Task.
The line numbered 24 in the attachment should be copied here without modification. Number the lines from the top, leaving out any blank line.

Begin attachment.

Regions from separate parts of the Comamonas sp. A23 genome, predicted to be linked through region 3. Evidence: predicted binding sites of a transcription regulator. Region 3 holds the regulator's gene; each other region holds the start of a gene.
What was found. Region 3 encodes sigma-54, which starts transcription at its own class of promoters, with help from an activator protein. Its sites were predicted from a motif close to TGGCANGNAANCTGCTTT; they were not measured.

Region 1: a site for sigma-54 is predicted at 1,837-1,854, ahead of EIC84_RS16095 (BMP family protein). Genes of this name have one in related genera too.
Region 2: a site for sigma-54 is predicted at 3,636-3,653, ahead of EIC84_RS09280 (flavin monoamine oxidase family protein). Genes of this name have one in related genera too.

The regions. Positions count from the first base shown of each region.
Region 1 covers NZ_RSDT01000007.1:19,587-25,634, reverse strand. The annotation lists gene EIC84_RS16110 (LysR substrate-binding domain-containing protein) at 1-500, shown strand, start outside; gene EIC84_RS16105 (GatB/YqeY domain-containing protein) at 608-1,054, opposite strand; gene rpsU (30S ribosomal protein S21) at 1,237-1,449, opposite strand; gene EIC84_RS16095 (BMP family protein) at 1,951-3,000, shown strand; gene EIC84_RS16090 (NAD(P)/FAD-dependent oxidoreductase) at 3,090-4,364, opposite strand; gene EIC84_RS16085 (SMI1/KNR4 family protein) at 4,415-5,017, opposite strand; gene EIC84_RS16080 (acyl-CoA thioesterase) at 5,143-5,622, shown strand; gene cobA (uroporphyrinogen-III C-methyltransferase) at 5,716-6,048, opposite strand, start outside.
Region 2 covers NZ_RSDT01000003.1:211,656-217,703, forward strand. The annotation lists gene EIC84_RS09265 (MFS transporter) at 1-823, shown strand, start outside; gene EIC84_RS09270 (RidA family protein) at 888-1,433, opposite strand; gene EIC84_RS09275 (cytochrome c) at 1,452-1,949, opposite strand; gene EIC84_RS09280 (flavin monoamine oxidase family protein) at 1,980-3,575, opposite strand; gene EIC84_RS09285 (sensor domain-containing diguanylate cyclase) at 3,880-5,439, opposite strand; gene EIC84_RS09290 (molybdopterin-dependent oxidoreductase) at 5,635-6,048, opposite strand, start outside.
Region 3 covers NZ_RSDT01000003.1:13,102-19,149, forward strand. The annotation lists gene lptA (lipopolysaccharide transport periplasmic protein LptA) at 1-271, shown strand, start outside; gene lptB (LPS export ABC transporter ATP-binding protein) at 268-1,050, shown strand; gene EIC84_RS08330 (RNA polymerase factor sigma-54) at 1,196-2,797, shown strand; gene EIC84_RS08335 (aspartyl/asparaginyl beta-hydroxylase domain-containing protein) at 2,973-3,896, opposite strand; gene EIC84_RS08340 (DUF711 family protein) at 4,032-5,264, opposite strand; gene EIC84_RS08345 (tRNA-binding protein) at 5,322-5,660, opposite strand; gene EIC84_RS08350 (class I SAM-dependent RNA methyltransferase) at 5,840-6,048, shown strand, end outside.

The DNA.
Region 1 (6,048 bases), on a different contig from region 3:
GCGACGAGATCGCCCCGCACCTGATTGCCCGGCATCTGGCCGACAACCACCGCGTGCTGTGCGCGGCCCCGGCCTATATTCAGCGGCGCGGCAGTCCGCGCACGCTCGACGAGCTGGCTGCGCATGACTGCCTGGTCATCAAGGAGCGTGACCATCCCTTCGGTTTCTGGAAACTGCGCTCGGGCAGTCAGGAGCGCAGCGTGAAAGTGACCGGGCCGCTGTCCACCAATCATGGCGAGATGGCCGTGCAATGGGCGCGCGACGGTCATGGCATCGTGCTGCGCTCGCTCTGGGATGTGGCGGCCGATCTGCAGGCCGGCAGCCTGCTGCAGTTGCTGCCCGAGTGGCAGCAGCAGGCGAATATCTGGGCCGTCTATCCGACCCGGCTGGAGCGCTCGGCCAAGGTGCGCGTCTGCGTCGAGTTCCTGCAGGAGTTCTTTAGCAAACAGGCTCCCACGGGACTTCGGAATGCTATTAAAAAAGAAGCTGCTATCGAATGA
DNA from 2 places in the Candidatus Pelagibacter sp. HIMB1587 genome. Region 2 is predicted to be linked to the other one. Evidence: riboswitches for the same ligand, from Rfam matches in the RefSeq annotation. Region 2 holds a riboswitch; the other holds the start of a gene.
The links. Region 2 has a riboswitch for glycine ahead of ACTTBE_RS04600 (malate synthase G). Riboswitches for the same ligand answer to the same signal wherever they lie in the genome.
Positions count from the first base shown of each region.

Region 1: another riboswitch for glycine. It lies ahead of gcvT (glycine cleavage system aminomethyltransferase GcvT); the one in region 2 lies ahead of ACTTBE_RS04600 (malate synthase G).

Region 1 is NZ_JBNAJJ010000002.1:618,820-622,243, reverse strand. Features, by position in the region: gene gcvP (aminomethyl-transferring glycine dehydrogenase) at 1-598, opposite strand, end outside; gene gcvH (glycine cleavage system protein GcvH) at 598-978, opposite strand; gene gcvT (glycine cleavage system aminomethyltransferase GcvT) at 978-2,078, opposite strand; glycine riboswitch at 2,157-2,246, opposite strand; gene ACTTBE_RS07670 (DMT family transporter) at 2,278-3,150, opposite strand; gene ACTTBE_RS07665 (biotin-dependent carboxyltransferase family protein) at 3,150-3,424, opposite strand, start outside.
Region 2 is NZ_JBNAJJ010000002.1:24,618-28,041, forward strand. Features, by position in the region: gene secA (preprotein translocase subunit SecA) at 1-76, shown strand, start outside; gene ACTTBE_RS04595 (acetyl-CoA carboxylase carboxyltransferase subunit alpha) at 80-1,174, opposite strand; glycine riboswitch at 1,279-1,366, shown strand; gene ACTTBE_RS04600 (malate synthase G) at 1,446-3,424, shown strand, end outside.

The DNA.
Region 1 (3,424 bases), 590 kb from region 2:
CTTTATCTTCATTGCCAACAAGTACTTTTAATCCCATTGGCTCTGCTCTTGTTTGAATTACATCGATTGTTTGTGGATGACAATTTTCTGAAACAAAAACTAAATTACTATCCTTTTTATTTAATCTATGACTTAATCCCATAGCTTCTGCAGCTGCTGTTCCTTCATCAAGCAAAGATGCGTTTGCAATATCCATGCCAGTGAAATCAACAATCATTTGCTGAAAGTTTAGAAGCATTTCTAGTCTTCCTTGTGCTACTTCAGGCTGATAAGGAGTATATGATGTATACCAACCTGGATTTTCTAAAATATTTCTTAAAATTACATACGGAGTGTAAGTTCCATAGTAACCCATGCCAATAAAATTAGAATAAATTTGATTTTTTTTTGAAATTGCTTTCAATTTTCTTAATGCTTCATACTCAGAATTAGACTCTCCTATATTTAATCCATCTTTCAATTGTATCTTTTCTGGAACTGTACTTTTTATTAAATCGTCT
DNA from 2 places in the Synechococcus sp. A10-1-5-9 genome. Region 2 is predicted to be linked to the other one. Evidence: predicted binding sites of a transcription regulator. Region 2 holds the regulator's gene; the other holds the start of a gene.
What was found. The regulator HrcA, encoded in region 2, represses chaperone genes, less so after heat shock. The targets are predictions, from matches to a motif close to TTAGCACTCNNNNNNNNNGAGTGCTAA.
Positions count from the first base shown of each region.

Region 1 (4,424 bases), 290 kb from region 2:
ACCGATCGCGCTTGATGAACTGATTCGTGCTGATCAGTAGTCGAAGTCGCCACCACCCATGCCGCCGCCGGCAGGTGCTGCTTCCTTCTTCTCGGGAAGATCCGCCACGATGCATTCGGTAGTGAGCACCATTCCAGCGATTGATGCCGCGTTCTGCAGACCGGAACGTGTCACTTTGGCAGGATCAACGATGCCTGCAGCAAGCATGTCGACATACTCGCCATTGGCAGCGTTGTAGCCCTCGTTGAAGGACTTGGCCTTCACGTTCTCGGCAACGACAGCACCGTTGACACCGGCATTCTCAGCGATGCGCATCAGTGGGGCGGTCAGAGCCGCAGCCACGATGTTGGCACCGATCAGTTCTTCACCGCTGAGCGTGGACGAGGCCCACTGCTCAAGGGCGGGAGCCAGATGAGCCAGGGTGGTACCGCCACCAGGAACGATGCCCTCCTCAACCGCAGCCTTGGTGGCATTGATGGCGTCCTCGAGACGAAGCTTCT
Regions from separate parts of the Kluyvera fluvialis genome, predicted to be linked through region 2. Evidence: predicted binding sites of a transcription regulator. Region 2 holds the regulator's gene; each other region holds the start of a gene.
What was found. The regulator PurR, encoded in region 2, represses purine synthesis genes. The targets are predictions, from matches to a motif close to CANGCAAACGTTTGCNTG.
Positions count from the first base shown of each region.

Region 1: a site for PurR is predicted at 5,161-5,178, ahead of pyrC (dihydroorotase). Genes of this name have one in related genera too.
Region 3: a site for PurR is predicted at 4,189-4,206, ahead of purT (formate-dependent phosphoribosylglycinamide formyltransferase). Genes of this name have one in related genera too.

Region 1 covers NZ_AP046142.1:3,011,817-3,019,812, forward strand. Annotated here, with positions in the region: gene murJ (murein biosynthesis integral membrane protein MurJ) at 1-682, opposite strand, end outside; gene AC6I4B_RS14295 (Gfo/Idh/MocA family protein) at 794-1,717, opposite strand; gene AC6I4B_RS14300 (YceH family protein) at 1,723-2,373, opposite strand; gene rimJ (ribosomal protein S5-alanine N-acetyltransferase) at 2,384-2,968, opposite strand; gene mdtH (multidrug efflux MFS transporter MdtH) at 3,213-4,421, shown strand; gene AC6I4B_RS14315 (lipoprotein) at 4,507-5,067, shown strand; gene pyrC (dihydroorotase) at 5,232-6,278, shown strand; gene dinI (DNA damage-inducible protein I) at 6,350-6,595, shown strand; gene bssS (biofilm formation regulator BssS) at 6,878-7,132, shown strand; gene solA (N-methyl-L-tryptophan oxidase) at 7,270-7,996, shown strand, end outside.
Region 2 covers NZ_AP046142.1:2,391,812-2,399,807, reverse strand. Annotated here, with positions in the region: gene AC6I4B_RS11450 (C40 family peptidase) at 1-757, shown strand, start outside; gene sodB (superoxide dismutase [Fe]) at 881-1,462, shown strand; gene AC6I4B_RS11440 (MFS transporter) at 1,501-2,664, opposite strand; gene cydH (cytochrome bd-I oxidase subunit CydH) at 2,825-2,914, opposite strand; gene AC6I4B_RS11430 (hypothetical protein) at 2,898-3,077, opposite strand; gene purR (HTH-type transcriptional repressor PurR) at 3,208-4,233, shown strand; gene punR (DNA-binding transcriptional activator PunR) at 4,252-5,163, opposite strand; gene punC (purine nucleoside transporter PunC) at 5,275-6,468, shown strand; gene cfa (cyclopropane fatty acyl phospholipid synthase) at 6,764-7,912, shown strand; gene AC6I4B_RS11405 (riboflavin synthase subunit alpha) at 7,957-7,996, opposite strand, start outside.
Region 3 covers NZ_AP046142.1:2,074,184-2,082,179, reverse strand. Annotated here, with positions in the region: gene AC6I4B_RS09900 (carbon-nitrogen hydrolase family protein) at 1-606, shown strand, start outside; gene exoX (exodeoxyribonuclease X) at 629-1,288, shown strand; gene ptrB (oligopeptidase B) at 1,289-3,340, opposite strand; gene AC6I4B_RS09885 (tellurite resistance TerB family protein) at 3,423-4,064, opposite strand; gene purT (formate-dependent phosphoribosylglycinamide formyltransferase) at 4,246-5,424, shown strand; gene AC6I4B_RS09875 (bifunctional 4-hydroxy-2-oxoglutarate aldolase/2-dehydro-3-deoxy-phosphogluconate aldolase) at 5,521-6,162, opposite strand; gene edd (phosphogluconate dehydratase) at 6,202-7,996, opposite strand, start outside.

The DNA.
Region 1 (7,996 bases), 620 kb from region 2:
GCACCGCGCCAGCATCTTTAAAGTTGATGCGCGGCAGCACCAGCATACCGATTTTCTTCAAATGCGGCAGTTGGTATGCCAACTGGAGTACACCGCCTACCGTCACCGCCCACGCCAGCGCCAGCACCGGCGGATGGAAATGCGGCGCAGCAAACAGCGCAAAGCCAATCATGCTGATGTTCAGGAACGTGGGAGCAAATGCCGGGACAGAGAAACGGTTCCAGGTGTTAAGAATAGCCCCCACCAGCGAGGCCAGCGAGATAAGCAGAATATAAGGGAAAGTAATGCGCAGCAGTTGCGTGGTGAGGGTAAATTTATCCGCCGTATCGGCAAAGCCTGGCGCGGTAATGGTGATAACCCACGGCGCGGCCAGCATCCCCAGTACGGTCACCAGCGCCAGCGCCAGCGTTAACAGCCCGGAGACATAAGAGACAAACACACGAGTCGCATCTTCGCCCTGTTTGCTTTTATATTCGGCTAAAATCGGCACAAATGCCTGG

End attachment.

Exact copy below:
Region 1 (4,424 bases), 290 kb from region 2: